Yeah, It’s all about the knowledge of who your true competition is and where you stand in relationship to them. And again, it’s exactly what you said, if you’re in a large market that number one spot, that might just be a pipe dream because you’re dealing with a hotel that has over a thousand rooms and you’re a 70 room property. So you’re not going to get that quantity of reviews to compete with them, but you are competing with maybe five or six other hotels that are within your price range, very similar amenity type, and a very similar location. So you want to make sure you’re in the best position to compete against them. Now to wrap up, we talked a lot about longterm goals and overall city rank over time. Talk to the importance of short term TripAdvisor success and first impressions that a guests can get and see and feel from your hotel’s TripAdvisor page.

Patrick O’Brien:
There’s the old adage that you never get a second chance to make a first impression. And several years ago I wrote a white paper and kind of looking at the traveler’s journey and kind of understanding that and realizing that for a traveler, the purchasing decision doesn’t happen in a bubble. And there are so many micro-decisions and so much information that they’re researching in a very fast way to make that final purchasing decision. And unfortunately for the hotel, they don’t know that they’re even part of that decision until it’s been made. For me, when you start looking at content marketing becomes the big strategy here and it’s how do you frame your hotel to have the best first impression and coming up with strategies there. Because you’re not necessarily going to be involved in every step of that traveler’s decision process, but when you’ve got good content marketing strategies and you’re doing those types of activities, then you at least have some influence in those decisions. You know, obviously pre-stay and you can start to help impact those conversions. It is really important, you know, that you’re making sure that you’re doing everything well. And I think if you kind of develop this very strong content marketing solution, which reputation is 100% a key factor in that, all of these other things fall in line. But again, you can’t expect to get that guests attention unless, you know, you just kinda set a strategy up in place for it.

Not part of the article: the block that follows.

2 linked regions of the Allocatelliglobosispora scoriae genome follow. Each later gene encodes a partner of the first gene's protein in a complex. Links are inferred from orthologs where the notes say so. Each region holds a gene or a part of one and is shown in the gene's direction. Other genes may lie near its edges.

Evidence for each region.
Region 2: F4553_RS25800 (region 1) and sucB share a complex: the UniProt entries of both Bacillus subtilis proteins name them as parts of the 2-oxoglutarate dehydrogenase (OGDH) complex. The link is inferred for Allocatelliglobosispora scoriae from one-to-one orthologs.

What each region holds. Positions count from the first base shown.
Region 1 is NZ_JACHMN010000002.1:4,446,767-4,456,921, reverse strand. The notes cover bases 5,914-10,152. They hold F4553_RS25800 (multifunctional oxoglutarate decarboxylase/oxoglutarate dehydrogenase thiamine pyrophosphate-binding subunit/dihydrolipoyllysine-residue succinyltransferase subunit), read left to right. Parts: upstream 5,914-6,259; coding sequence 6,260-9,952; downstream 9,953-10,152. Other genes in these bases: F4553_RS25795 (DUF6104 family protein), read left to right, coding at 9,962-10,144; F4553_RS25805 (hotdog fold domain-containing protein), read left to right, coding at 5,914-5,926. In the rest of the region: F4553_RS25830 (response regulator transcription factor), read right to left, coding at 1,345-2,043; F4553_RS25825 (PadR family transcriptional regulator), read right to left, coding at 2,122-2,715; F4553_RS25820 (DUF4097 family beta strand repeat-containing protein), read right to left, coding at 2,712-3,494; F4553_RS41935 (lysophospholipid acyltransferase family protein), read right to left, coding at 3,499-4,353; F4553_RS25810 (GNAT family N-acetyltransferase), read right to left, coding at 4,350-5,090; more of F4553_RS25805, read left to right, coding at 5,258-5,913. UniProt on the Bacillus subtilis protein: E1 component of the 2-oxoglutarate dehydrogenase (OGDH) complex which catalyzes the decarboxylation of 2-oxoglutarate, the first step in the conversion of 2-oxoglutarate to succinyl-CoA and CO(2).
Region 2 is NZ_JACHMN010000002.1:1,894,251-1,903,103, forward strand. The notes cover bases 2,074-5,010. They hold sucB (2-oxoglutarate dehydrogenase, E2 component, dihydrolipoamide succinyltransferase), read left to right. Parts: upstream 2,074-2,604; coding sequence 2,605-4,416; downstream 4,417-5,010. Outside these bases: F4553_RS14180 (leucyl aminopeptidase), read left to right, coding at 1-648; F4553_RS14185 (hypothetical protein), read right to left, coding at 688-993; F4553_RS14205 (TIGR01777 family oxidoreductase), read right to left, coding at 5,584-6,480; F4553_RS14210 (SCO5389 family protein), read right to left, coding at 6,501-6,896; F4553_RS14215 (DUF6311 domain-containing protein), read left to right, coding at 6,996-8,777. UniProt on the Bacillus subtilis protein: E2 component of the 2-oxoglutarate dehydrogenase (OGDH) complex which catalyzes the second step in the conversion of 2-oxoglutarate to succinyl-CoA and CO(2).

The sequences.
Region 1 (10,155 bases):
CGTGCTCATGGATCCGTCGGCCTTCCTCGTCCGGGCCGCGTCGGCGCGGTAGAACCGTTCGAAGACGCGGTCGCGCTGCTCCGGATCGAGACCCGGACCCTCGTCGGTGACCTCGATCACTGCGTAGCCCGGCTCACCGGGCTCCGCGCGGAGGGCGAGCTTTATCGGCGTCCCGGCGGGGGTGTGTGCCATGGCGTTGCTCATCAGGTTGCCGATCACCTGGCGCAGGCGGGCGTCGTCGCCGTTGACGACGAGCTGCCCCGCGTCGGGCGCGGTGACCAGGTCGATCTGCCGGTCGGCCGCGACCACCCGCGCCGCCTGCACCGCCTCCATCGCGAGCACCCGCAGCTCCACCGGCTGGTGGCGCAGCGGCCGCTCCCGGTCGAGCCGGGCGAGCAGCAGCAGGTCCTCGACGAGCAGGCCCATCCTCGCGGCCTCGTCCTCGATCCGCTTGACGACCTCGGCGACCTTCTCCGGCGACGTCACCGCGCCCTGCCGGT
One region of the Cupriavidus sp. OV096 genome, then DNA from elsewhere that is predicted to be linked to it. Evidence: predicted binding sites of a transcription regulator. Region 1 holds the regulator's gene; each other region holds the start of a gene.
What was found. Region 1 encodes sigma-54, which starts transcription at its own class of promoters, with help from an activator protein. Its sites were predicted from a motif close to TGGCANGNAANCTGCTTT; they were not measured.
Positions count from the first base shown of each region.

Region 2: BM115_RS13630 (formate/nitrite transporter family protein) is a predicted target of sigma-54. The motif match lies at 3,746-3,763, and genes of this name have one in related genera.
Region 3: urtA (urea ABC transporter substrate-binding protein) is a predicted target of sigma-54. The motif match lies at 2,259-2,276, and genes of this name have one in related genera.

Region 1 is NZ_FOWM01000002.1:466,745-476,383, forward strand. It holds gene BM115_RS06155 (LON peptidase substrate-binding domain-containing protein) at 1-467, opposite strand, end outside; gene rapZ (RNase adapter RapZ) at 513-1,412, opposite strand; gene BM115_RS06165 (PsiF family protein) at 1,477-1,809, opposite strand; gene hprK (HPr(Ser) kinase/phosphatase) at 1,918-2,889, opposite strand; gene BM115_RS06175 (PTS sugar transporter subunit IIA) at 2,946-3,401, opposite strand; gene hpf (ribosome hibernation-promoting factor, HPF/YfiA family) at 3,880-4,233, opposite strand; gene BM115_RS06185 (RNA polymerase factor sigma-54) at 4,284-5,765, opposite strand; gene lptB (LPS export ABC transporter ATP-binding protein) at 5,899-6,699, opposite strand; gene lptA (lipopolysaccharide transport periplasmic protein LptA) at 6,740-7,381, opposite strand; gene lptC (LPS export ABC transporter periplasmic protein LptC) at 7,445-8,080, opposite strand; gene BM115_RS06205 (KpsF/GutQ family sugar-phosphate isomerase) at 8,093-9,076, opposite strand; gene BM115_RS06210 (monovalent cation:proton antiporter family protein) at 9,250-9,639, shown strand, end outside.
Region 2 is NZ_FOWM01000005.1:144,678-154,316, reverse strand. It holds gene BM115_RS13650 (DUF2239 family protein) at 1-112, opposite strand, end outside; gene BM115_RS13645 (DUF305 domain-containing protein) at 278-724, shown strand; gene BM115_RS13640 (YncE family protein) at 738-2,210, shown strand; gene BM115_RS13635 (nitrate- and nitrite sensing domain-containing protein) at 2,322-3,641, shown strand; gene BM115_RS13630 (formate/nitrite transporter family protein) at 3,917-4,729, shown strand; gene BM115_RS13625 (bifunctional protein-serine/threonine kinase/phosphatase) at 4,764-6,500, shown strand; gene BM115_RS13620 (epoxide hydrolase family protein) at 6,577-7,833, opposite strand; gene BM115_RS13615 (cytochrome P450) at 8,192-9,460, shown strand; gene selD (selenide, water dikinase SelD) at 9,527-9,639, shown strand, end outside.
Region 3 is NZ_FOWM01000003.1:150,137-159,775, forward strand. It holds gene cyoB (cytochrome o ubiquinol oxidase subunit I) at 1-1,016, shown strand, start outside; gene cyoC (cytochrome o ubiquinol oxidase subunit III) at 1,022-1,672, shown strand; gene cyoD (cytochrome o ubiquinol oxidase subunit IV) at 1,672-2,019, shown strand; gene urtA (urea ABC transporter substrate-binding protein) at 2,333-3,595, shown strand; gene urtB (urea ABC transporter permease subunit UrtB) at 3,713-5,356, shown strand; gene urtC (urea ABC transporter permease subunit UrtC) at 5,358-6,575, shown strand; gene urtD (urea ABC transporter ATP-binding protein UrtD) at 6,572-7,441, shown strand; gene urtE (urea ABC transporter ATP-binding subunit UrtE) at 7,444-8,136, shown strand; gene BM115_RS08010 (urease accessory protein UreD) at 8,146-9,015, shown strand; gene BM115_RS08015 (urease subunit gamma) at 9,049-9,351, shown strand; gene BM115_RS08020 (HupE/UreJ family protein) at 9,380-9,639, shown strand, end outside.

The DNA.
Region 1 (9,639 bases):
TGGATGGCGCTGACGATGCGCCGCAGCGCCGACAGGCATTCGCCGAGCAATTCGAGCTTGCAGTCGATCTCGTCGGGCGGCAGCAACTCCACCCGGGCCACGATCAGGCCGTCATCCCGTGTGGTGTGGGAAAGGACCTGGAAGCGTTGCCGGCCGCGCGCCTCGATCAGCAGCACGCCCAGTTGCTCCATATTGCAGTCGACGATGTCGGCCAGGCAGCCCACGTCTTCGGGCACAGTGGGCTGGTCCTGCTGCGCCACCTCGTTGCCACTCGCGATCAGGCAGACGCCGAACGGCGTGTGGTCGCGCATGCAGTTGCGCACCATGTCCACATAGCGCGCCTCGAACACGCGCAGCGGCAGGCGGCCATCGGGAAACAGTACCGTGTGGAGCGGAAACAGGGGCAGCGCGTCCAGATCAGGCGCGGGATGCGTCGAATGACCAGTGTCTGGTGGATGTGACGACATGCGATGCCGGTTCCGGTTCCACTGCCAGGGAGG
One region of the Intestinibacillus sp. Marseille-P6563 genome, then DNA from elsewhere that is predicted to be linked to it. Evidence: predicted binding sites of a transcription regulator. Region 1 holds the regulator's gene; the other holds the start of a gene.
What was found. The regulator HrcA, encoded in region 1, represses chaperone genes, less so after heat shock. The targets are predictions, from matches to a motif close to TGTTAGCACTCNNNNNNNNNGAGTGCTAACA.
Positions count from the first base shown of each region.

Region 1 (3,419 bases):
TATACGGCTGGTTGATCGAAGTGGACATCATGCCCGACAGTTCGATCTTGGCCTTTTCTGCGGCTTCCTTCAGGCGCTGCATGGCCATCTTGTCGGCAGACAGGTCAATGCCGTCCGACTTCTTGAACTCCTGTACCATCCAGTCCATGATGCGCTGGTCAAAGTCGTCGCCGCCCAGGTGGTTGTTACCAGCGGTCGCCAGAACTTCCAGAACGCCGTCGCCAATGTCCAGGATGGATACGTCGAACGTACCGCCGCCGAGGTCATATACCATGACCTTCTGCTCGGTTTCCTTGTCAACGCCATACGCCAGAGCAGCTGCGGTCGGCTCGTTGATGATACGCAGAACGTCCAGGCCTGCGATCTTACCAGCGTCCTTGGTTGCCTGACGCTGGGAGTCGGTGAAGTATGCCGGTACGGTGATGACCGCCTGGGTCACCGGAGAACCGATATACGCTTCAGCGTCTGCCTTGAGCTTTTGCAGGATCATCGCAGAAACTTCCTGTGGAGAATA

Ryan Embree: